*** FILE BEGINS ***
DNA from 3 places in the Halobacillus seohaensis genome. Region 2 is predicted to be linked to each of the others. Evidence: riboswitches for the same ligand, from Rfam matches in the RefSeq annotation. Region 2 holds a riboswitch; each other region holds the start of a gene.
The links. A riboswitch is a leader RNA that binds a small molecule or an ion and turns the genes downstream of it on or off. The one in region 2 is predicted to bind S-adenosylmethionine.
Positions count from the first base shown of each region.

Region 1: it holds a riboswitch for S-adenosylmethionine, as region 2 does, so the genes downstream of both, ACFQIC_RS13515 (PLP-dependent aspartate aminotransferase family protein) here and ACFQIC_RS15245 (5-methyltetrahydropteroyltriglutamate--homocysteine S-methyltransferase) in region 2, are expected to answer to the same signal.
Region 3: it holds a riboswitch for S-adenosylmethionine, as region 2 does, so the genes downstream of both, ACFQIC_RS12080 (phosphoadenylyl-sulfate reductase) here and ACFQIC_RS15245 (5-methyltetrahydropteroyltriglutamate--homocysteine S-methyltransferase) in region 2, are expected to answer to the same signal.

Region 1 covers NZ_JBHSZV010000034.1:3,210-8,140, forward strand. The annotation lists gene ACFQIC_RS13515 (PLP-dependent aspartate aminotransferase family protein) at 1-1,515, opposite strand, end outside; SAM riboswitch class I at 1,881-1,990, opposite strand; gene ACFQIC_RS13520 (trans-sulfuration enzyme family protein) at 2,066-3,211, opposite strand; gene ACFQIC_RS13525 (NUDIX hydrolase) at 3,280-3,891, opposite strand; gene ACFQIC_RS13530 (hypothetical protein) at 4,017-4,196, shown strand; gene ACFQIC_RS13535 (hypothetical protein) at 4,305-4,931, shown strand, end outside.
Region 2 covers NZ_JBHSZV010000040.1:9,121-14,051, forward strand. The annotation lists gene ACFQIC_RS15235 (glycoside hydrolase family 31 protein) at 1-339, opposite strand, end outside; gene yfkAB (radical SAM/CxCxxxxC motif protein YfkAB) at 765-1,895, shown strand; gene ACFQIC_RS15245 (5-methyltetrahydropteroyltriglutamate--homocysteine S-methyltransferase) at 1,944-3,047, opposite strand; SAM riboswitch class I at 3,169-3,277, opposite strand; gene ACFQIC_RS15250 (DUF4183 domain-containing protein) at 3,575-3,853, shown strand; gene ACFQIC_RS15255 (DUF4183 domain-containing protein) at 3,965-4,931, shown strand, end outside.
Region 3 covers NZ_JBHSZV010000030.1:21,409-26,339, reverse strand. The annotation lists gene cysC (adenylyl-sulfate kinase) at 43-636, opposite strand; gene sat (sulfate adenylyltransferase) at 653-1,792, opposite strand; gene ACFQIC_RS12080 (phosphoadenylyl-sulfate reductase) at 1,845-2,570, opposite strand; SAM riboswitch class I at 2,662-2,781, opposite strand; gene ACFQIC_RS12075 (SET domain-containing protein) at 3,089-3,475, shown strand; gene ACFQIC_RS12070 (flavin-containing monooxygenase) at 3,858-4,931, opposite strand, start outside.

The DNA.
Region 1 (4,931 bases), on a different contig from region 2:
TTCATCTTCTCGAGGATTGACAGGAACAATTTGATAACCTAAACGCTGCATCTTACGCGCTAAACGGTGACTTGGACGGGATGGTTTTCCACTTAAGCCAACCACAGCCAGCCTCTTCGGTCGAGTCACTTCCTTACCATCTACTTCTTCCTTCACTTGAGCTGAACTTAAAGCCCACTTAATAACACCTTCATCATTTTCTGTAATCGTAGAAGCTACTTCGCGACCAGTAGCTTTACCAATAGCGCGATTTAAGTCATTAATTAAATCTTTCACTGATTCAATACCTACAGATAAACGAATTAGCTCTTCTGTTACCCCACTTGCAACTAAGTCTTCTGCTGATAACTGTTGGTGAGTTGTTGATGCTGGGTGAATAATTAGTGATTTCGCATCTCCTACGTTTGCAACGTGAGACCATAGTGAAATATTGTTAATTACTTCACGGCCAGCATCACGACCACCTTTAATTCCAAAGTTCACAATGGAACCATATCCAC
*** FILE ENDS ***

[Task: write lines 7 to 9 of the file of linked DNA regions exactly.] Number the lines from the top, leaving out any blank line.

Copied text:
Region 2 covers NZ_JBHSZV010000040.1:9,121-14,051, forward strand. The annotation lists gene ACFQIC_RS15235 (glycoside hydrolase family 31 protein) at 1-339, opposite strand, end outside; gene yfkAB (radical SAM/CxCxxxxC motif protein YfkAB) at 765-1,895, shown strand; gene ACFQIC_RS15245 (5-methyltetrahydropteroyltriglutamate--homocysteine S-methyltransferase) at 1,944-3,047, opposite strand; SAM riboswitch class I at 3,169-3,277, opposite strand; gene ACFQIC_RS15250 (DUF4183 domain-containing protein) at 3,575-3,853, shown strand; gene ACFQIC_RS15255 (DUF4183 domain-containing protein) at 3,965-4,931, shown strand, end outside.
Region 3 covers NZ_JBHSZV010000030.1:21,409-26,339, reverse strand. The annotation lists gene cysC (adenylyl-sulfate kinase) at 43-636, opposite strand; gene sat (sulfate adenylyltransferase) at 653-1,792, opposite strand; gene ACFQIC_RS12080 (phosphoadenylyl-sulfate reductase) at 1,845-2,570, opposite strand; SAM riboswitch class I at 2,662-2,781, opposite strand; gene ACFQIC_RS12075 (SET domain-containing protein) at 3,089-3,475, shown strand; gene ACFQIC_RS12070 (flavin-containing monooxygenase) at 3,858-4,931, opposite strand, start outside.

The DNA.